Tuesday, August 09, 2016

Galen Strawson on the Hard Problem of Matter


The real hard problem is matter, not mind.

Joe Hinman turns Derrida on his head

Here is an argument Joe Hinman sent me, with some revisions by me. 

1. Any rational, coherent, and meaningful view of the universe must of necessity presuppose organizing principles (Ops)
2. OP's can be summed up in the TS, the transcendental signified. 
3. Philosophical Naturalism rejects the transcendental signed.
4. Therefore, Philosophical Naturalism fails to provide a rational, coherent, and meaningful view of the universe.
5. Minds organize and communicate meaning

6. Therefore universal mind, offers the best understanding of TS

7Concept of God unites TS with universal mind therefore offers best explanation
rational, coherent , and  meaningful view. 

The concept of the Transcendental Signified is Derridean, and requires some explanation, which is provided here. 

I'm not a Derrida expert, but this seems interesting. 

Monday, August 08, 2016

Litmus test for conservatism

The litmus test for whether an economic proposal is conservative is the extent to which it is an example of this statement by Reagan.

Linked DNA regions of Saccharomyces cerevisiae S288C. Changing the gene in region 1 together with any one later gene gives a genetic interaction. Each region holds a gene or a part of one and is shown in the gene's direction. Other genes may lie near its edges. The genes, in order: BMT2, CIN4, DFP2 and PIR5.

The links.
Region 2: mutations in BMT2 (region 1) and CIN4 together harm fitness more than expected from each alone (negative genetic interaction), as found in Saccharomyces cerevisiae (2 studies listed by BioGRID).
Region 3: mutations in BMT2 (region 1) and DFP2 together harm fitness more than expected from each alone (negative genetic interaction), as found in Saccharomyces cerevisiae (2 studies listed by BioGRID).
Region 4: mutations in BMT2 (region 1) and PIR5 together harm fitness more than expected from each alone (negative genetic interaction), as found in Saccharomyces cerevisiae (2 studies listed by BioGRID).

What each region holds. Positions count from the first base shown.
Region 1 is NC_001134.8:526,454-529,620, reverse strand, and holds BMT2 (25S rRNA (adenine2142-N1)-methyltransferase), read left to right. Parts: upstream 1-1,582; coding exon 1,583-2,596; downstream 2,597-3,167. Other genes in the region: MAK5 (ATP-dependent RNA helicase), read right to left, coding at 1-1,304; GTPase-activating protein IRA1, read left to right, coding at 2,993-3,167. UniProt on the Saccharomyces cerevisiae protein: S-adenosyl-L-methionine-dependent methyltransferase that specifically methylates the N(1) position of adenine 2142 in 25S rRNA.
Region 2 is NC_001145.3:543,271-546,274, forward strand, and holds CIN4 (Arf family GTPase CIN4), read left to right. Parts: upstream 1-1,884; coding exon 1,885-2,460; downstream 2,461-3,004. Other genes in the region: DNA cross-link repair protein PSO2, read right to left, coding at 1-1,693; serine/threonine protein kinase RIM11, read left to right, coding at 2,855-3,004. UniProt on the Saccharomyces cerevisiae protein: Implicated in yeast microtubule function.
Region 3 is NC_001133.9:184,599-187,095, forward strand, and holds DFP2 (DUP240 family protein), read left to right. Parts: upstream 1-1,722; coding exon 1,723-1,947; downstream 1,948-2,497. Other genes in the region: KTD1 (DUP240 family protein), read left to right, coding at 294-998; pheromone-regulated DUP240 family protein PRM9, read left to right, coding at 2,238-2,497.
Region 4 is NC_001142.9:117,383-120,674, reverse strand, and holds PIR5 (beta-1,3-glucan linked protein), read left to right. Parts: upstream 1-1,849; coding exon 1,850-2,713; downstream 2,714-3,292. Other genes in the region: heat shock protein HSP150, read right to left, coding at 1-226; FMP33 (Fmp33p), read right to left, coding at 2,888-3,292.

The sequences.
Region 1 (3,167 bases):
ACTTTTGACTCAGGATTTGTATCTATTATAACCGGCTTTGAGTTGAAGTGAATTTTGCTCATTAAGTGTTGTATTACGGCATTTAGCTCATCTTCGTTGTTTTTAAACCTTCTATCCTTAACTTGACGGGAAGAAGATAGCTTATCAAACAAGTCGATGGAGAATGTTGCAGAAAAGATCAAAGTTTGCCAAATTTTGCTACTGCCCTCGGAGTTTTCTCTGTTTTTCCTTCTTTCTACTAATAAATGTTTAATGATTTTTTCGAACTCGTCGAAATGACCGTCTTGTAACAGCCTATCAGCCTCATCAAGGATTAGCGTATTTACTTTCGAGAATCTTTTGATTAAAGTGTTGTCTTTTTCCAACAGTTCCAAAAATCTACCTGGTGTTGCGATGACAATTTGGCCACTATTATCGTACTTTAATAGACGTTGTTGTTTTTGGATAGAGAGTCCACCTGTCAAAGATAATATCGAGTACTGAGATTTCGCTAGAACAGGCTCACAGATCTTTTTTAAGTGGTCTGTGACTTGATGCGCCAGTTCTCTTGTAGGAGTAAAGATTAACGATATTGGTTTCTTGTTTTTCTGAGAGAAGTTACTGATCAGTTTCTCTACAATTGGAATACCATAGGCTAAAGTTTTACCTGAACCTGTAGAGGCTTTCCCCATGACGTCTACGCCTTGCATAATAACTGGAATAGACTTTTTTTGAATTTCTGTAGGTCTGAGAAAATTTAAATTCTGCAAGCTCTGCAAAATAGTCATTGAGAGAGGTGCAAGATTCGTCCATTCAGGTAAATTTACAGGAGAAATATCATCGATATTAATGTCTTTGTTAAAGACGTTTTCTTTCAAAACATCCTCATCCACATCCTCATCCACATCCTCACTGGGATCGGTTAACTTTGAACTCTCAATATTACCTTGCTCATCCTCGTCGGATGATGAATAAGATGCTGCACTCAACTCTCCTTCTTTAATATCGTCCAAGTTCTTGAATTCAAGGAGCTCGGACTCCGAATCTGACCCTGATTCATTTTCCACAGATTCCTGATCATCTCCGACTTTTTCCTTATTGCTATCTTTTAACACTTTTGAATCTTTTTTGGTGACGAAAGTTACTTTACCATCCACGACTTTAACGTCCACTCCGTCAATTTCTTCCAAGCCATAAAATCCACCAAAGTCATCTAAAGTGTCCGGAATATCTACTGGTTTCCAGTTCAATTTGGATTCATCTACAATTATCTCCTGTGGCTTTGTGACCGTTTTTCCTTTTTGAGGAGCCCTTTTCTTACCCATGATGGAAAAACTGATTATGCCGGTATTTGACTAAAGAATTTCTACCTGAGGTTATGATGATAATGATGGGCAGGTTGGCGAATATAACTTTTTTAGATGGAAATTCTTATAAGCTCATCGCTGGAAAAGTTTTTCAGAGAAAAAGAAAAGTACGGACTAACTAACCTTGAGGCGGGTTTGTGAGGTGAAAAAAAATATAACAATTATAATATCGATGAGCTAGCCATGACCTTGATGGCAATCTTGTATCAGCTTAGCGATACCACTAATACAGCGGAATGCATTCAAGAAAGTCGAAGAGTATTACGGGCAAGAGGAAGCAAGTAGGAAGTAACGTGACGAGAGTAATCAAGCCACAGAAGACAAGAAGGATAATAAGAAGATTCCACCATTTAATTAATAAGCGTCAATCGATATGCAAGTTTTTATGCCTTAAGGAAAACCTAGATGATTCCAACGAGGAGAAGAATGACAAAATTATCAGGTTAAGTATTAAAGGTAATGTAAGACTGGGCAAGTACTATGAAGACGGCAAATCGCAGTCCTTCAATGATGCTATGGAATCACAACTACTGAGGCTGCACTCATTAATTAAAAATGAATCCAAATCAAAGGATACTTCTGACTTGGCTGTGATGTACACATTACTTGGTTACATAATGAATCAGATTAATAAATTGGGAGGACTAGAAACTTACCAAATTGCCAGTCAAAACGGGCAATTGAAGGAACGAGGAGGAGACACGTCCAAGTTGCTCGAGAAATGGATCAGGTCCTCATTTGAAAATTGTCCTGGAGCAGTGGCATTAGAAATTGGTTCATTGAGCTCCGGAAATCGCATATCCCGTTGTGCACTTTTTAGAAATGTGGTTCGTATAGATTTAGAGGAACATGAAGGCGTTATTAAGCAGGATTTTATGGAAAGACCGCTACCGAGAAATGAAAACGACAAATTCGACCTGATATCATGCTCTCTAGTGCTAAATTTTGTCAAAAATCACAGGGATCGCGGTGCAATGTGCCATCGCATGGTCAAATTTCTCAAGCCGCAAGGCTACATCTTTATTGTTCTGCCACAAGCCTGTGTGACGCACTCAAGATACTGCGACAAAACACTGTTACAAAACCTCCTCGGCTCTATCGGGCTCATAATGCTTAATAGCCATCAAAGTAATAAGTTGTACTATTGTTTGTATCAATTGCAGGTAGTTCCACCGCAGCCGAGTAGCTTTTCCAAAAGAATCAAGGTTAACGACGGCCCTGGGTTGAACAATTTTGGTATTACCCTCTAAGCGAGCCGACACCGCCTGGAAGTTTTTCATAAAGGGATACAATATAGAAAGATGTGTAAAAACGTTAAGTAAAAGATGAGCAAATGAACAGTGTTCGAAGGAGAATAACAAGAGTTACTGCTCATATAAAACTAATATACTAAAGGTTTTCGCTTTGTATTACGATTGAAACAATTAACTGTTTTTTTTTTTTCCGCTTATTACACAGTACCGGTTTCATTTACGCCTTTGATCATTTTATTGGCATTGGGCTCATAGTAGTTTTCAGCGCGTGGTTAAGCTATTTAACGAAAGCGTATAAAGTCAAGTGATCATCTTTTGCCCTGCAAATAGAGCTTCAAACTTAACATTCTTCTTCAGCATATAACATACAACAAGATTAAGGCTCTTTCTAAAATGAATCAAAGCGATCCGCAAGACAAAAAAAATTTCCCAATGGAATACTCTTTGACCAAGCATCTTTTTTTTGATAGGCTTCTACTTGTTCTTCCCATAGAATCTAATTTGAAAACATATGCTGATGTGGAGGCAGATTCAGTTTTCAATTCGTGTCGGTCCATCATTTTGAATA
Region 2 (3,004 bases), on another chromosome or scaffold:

In this present crisis, government is not the solution to our problem; government is the problem.

I heard nothing of the sort in Trump's speech. Did you? 

The withering of vice and the sexual revolution

Here.  Is the gay marriage movement an extension of the civil rights movement, or the sexual revolution?

Sunday, August 07, 2016

Thursday, August 04, 2016

Why even opponents of homosexuality should oppose sodomy laws

Suppose we assume, as conservative Christians and Muslims do, that homosexual activity is morally wrong. One could believe this, and at the same time oppose sodomy laws,  because it would empower government to snoop on everyone’s sex lives to make sure people aren’t having sex with same-sex partners. The question of moral wrongness is not sufficient to justify the state in intervening and preventing or punishing the wrongness. It is a feature of freedom that we sometimes have to give people the right to do what is wrong.
Hence it does not follow from wrongness that there should be a law against it. 

Wednesday, August 03, 2016

Lewis's The Inner Ring

What is it that makes good people do bad things? Religion? Lewis has a different answer.